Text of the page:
Pro-democracy activists say China's new security laws are 'the end of Hong Kong' as we know it

A police officer stands guard as protesters gather at a shopping mall during a pro-democracy protest against Beijing's national security law in Hong Kong. Source: AP

The legislation was unanimously approved by China's rubber-stamp parliament on Tuesday morning, little more than six weeks after it was first unveiled.

China passed a sweeping national security law for Hong Kong on Tuesday, a historic move that critics and many western governments fear will smother the finance hub's freedoms and hollow out its autonomy.

The legislation was unanimously approved by China's rubber-stamp parliament on Tuesday morning, little more than six weeks after it was first unveiled, sending shockwaves through semi-autonomous Hong Kong and beyond.

"It marks the end of Hong Kong that the world knew before," prominent democracy campaigner Joshua Wong tweeted as his political party Demosisto announced it was disbanding. 

"With sweeping powers and ill-defined law, the city will turn into a #secretpolicestate."

The United States, Britain, the European Union and the United Nations rights watchdog have all voiced fears the law could be used to stifle criticism of Beijing, which wields similar laws on the authoritarian mainland to crush dissent. 

In an unprecedented decision, the law bypassed Hong Kong's fractious legislature and the wording was kept secret from the city's 7.5 million inhabitants.

"The national security law for Hong Kong was officially passed by the National People's Congress Standing Committee today," the DAB, Hong Kong's largest pro-Beijing party, said in a statement on Tuesday welcoming the law.

A protester gestures during a rally in Hong Kong.
A protester gestures during a rally in Hong Kong.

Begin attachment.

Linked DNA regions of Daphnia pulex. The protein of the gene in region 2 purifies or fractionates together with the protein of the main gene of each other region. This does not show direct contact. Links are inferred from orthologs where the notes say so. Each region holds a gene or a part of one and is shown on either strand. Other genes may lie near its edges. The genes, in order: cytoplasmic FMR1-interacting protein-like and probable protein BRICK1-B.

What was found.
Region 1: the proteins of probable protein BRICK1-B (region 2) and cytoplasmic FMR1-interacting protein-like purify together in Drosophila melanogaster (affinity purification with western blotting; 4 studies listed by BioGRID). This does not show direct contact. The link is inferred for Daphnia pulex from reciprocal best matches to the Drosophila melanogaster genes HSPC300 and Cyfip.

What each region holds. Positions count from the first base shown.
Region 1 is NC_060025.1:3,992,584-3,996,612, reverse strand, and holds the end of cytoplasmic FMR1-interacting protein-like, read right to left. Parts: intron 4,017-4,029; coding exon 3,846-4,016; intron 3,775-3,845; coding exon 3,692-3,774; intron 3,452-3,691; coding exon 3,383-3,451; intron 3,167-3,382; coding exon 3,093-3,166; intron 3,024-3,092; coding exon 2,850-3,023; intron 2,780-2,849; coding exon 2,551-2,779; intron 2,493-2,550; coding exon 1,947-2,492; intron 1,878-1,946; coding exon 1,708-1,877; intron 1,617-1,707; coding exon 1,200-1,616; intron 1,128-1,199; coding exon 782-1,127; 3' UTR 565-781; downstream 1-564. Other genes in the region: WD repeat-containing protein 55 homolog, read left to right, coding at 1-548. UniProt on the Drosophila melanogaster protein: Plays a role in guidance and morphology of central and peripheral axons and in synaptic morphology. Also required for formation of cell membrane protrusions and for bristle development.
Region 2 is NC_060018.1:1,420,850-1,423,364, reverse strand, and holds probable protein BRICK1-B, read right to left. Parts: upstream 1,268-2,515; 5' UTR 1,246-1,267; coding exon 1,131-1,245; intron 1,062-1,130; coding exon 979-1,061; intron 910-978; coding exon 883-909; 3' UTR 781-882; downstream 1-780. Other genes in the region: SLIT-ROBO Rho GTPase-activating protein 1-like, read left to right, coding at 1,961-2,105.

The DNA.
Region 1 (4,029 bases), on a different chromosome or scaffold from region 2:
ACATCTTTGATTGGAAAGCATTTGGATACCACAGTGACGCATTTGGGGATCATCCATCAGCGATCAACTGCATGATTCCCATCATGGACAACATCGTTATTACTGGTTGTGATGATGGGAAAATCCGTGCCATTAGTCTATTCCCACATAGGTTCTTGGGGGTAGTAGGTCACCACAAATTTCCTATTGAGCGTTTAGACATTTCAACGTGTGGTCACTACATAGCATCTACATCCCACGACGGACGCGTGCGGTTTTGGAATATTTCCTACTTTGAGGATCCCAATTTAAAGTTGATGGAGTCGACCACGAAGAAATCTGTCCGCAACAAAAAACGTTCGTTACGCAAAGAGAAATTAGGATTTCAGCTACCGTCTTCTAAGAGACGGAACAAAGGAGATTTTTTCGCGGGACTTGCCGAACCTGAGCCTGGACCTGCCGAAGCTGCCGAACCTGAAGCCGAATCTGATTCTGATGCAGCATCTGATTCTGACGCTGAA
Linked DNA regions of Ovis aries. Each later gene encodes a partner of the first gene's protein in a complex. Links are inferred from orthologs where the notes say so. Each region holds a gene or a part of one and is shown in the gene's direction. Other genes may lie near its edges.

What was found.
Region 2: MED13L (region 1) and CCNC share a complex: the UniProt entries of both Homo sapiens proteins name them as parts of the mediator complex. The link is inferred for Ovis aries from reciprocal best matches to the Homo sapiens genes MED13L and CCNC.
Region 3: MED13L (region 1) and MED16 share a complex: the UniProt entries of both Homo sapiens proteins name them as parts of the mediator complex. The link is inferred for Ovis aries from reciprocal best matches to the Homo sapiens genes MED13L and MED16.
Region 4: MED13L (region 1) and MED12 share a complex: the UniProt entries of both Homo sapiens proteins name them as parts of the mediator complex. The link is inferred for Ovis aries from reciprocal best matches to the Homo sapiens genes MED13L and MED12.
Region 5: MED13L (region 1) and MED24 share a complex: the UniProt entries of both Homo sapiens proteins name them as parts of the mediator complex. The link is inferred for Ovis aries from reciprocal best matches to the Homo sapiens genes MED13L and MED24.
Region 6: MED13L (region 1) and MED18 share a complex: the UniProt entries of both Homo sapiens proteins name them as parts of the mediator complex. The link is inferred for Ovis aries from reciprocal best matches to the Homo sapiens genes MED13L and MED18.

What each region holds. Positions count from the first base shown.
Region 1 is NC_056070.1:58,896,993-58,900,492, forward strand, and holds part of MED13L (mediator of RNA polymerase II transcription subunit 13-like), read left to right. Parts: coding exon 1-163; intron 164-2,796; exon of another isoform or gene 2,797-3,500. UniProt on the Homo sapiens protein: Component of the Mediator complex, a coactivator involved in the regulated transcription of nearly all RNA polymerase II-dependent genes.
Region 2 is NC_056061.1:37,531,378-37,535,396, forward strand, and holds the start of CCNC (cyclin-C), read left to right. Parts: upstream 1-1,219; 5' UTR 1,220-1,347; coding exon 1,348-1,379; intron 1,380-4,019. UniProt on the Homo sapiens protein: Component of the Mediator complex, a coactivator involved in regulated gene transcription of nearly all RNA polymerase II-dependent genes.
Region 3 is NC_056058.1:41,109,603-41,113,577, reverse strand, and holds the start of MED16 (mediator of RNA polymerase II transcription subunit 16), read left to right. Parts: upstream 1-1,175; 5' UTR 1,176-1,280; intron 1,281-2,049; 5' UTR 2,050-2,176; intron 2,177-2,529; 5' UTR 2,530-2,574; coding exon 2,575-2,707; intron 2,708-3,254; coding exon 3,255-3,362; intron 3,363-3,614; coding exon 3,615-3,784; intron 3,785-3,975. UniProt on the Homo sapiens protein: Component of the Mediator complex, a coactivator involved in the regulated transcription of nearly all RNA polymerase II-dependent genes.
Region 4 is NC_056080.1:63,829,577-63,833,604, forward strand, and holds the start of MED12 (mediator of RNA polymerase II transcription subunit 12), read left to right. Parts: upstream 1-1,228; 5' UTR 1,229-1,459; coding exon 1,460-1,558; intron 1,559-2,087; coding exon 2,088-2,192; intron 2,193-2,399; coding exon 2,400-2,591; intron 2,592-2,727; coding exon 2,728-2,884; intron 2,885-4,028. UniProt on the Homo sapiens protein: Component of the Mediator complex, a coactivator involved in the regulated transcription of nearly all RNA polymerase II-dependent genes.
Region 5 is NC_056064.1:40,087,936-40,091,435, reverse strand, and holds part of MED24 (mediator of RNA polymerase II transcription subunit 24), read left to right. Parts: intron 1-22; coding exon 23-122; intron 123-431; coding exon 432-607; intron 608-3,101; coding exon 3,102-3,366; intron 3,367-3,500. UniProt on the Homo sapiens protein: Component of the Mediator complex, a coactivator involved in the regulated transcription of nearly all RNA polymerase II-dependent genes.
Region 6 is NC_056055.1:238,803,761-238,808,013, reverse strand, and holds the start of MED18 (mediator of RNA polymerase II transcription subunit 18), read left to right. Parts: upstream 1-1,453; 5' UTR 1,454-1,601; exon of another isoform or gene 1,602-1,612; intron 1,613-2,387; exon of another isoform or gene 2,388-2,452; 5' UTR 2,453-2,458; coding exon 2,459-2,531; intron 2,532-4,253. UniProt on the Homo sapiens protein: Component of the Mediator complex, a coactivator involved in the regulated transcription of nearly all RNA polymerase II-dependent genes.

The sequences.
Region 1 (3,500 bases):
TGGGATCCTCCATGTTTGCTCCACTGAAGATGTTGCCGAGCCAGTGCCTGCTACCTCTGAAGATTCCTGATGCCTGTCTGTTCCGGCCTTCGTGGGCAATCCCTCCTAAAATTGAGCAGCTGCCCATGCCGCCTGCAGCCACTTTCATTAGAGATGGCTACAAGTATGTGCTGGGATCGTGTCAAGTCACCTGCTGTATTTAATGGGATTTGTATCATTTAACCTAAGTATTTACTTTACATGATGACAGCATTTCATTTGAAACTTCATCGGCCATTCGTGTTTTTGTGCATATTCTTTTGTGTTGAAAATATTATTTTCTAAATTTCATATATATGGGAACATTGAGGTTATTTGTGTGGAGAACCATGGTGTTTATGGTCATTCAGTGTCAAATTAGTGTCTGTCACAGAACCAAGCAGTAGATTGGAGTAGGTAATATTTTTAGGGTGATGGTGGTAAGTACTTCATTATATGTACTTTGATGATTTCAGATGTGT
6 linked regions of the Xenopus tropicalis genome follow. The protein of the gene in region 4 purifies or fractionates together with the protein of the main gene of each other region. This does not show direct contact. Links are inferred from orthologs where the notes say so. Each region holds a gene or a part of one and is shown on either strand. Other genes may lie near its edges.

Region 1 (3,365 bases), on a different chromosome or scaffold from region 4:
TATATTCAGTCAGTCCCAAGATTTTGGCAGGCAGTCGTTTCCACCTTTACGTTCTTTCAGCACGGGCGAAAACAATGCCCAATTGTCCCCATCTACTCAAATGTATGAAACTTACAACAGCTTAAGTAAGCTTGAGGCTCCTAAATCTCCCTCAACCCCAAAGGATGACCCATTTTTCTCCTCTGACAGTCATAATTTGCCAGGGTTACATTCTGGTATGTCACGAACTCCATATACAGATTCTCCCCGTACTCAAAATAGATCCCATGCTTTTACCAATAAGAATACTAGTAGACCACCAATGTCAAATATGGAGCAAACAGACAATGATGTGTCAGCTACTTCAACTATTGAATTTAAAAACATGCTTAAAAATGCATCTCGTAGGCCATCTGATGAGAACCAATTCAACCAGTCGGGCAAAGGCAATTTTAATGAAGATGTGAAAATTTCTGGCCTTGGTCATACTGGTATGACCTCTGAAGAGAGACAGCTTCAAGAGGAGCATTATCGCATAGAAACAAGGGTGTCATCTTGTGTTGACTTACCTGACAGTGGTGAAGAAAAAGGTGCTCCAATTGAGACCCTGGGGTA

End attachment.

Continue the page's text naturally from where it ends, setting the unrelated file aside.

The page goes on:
There was no formal announcement from Beijing on the passage of the law. Instead the news filtered out via pro-Beijing politicians and local media outlets in Hong Kong.

"We haven't seen the details... but all Hong Kong delegates firmly support the law," Henry Tang, leader of a group of pro-establishment Hong Kong figures invited to a meeting at Beijing's Liaison Office Tuesday afternoon, told reporters.

But Beijing's opacity has infuriated others. 

"The fact that Hong Kong people will only come to know what's really in this new law after the fact is more than preposterous," Claudia Mo, an opposition lawmaker, told AFP.

Wen Wei Po and Ta Kung Pao - two Hong Kong newspapers that serve as conduits for Beijing's official policy - also confirmed the passing of the law, as did multiple local Hong Kong media outlets citing anonymous sources in Beijing. 

Even as word filtered out that the law had been approved, Hong Kongers remained in the dark about its contents and what might now constitute a crime. 

At her weekly press conference on Tuesday morning, Hong Kong leader Carrie Lam - a pro-Beijing appointee - declined to comment on whether the law had been passed or what it contained. 

"I think at this moment, it is not appropriate for me to comment on any questions related to the national security law," she told reporters.

'End of Hong Kong'